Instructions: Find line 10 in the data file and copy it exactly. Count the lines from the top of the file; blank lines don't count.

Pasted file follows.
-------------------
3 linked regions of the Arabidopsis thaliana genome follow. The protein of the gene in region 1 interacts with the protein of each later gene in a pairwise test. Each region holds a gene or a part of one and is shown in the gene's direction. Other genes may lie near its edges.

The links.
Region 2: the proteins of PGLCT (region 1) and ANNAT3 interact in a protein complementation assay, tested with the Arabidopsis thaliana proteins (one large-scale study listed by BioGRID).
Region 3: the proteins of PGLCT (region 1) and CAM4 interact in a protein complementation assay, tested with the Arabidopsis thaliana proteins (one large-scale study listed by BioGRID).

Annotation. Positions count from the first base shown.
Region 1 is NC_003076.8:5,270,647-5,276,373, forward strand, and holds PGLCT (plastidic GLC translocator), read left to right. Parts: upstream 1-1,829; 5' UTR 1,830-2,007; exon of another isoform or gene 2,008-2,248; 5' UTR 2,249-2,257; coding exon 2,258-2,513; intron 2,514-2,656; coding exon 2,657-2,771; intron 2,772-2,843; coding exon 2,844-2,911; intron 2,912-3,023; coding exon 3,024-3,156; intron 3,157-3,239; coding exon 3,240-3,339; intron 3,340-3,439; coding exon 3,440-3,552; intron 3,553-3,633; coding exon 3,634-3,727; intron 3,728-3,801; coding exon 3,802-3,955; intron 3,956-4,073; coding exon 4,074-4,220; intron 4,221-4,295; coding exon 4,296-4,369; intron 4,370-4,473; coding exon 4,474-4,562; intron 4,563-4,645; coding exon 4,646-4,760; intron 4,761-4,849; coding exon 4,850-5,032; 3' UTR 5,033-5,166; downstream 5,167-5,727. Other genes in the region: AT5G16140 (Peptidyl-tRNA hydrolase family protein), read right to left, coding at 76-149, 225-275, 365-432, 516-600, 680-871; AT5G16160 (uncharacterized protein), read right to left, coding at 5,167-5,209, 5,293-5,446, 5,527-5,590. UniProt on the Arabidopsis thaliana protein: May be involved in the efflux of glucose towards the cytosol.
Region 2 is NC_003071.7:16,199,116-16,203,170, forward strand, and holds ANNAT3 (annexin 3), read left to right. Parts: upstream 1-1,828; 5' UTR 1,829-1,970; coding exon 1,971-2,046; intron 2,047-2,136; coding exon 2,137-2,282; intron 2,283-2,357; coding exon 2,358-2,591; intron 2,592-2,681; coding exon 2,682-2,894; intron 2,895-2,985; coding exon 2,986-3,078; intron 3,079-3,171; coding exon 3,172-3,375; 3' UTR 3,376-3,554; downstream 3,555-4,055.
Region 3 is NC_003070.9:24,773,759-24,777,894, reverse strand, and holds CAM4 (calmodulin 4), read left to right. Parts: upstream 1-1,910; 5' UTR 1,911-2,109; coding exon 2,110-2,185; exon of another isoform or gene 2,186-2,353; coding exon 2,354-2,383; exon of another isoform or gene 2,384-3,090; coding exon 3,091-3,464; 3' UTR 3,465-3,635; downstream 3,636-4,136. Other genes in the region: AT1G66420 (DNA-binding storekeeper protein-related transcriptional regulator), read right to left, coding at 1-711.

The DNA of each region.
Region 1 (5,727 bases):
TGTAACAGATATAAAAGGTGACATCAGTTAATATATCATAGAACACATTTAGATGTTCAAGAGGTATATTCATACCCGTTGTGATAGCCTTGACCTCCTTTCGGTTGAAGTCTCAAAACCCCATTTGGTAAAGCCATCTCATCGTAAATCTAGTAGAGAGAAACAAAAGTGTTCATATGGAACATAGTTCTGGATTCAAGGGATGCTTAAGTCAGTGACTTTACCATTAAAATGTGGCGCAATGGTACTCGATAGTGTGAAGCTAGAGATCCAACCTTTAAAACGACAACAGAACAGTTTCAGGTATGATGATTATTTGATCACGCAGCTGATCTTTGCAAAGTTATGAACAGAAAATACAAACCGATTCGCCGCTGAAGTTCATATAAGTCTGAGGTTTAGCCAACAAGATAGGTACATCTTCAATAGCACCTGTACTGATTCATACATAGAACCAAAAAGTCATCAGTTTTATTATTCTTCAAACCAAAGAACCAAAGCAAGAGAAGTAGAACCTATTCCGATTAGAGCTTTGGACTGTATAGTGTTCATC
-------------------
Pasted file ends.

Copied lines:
Region 1 (5,727 bases):